Street protest

An estimated 150 demonstrators turned out in Dallas in 40-degree drizzly weather to show their support for action on climate change. Photos by Phillip Shinoda.
WATCH THE VIDEO, courtesy of Corey Troiani.

Nov. 30, 2015

Smiling people thronged the west end of Dallas’ Continental Avenue Bridge, waving signs for “Climate Action Now” at a few passersby despite the chilly, rainy weather on Sunday. As a four-day recordbreaking rainfall drizzled to a close, 150 people gathered from across the Metroplex, bundled in rain slickers, ski jackets and toboggans, to hear speakers, to sing, talk and finally march across the bridge and back, chanting for speedy action on climate change on the eve of the world’s 21st international climate conference.

We messed it upDiverse groups were represented in the crowd and at the podium, from Black Lives Matter to System Change Not Climate Change and faith-based social and climate justice groups. (See story conclusion for a full list.) From the podium, Sister Patricia Ridgley of Sisters of St. Mary International Justice and Peace Network, quoted Pope Francis’ recently issued public challenge as he travels Africa to “resist” the adversity of climate disruption and the human failings that promote it.

Olinka Green of Black Lives Matter called for attention to communities of color and the poor, who bear the brunt of environmental degradation. She challenged listeners to bring the environmental campaign to her Oak Cliff neighborhood, “zip codes 75214 and 75211, where the meat packing plant pours pig blood and cow blood in our creek… dead animal parts get dumped. That’s not something children should see!” She noted “I’m the only black face I see here,” to murmurs of agreement. “Those in power don’t come to our homes, we need to take it to theirs to make sure they hear us!”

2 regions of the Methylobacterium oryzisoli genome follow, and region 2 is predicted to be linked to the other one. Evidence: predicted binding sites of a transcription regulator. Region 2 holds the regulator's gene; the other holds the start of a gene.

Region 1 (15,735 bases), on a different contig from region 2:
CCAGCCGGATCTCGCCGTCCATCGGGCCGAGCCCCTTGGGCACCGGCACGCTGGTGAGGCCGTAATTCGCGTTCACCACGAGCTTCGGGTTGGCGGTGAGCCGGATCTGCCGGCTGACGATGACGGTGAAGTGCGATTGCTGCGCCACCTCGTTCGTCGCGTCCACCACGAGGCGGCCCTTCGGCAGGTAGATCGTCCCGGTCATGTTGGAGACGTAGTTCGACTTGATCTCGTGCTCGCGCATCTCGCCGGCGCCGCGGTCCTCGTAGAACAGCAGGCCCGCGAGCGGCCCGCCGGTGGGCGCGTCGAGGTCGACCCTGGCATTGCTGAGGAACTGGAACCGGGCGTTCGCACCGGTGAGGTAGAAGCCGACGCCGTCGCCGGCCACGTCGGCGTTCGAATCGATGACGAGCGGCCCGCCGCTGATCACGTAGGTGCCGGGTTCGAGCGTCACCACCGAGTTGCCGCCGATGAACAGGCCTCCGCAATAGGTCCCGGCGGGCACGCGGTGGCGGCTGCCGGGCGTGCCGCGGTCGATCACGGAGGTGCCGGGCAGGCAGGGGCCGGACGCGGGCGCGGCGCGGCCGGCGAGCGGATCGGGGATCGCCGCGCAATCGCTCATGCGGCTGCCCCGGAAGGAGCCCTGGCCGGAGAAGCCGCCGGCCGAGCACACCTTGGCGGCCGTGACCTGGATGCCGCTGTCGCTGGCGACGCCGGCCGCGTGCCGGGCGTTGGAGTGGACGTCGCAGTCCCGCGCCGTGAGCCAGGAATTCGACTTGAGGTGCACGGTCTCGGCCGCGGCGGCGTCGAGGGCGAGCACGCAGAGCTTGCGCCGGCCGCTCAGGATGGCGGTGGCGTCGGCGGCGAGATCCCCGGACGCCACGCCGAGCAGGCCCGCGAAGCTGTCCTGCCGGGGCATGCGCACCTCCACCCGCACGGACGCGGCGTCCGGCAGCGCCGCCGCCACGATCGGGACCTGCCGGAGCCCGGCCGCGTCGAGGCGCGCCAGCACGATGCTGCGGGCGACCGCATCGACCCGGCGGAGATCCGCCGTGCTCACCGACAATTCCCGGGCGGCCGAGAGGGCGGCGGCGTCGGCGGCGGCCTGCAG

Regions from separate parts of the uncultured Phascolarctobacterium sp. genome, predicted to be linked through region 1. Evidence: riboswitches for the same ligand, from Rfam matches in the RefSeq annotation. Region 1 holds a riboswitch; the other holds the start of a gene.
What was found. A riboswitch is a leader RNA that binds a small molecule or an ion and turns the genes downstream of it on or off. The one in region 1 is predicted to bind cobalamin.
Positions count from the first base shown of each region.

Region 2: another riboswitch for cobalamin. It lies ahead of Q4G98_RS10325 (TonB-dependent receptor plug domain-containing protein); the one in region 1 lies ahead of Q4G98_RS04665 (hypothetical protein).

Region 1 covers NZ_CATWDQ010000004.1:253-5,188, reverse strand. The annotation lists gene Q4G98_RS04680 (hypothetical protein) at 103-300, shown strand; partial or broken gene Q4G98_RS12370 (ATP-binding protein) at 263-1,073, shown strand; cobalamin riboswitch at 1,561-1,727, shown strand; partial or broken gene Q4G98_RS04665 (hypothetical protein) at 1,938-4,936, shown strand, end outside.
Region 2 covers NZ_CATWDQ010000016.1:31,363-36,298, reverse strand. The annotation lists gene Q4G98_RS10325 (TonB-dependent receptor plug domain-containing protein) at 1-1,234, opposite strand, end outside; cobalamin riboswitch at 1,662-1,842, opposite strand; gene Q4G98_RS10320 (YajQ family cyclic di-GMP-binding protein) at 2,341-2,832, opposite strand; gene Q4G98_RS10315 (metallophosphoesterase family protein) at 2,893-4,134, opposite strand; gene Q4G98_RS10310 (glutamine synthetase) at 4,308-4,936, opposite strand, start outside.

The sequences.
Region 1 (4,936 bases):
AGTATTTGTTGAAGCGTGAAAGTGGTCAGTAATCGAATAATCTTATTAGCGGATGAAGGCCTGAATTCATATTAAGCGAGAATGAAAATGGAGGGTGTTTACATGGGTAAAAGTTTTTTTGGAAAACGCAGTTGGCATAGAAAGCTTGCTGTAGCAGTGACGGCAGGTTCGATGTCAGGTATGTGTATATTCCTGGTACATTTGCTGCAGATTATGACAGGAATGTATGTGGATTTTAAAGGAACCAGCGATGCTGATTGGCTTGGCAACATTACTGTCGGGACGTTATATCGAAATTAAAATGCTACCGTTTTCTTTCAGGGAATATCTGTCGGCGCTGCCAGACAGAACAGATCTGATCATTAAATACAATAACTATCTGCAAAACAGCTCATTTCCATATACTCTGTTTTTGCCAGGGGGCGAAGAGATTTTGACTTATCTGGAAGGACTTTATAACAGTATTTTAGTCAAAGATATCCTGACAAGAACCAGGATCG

Speakers shared ways they had slashed their electricity costs as well as carbon emissions via solar power, mindful reductions in household power use and carbon-emission-free cars. Mark Peters, an unaffiliated vegan, challenged listeners to try a vegan diet, stating that global carbon emissions from industrial livestock raising generate 51 percent of global emissions.

Event organizers Gary Stuard of System Change and Molly Rooke of the Dallas Sierra Club promoted unified effort among progressive groups, vowing to work to make this first-time march the start of an organizing effort to “get a movement going in Dallas,” in Stuard’s words.

Common Ground Street Choir led the throng in singing “We Shall Not Be Moved,” an American black spiritual taken up as a labor anthem by U.S. textile workers. “Do it Now!” the song by Belgium-based Sing for the Climate that has traveled the world, also wafted from the bridge.     

Demonstrators marched across the bridge, looking out at the Trinity River, swollen from levee to levee by an estimated total 6 to 9 inches of rain so far over the Thanksgiving holiday.  “This is the third ‘100-year flood’ we’ve had this year,” someone quoted a friend. Brightly colored signs adjured onlookers “There Is no Planet B!” and displayed photos of GOP candidates with the slogan “Republicans Show Us Your Conservative Solutions!” In between chants of “No more gas! No more oil! Keep your carbon in the soil!,” “What would it take to actually transition to renewable energy?” someone else mused out loud,

Video of the March posted on Facebook within hours, intended for projection on the walls of the Paris conference center within which world leaders would enter the next morning. It was the eve of the 2015 Paris Climate Summit, or COP 21 (Conference of Parties.) The stated goals of the two-week confab are to we believe in climate changehammer out worldwide agreement on: binding limits to carbon emissions, technical and financial assistance to Third World nations seeking to develop cleanly, and funding for technology to start the transition to renewable energy worldwide.


For independent on-site coverage of the 2015 Paris Climate Summit and the parallel people’s conference conducted by civil society groups outside the corporate-sponsored U.N. event, visit

For updates on grassroots global climate action, visit     

For official information and update links on 2015 Paris Climate Summit-COP 21, visit


Dallas Sierra Club

System Change Not Climate Change

Sisters of St. Mary International Justice and Peace Network

Dallas Interfaith Power & Light

Communication Workers of America Local 6215-Blue-Green Alliance

Black Lives Matter

Common Ground Street Choir

Clean Water Fund

Dallas Meditation Center

Earth Day Texas

Metamorphosis Meditation of Grapevine

North Texas drumming community

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Texas Campaign for the Environment

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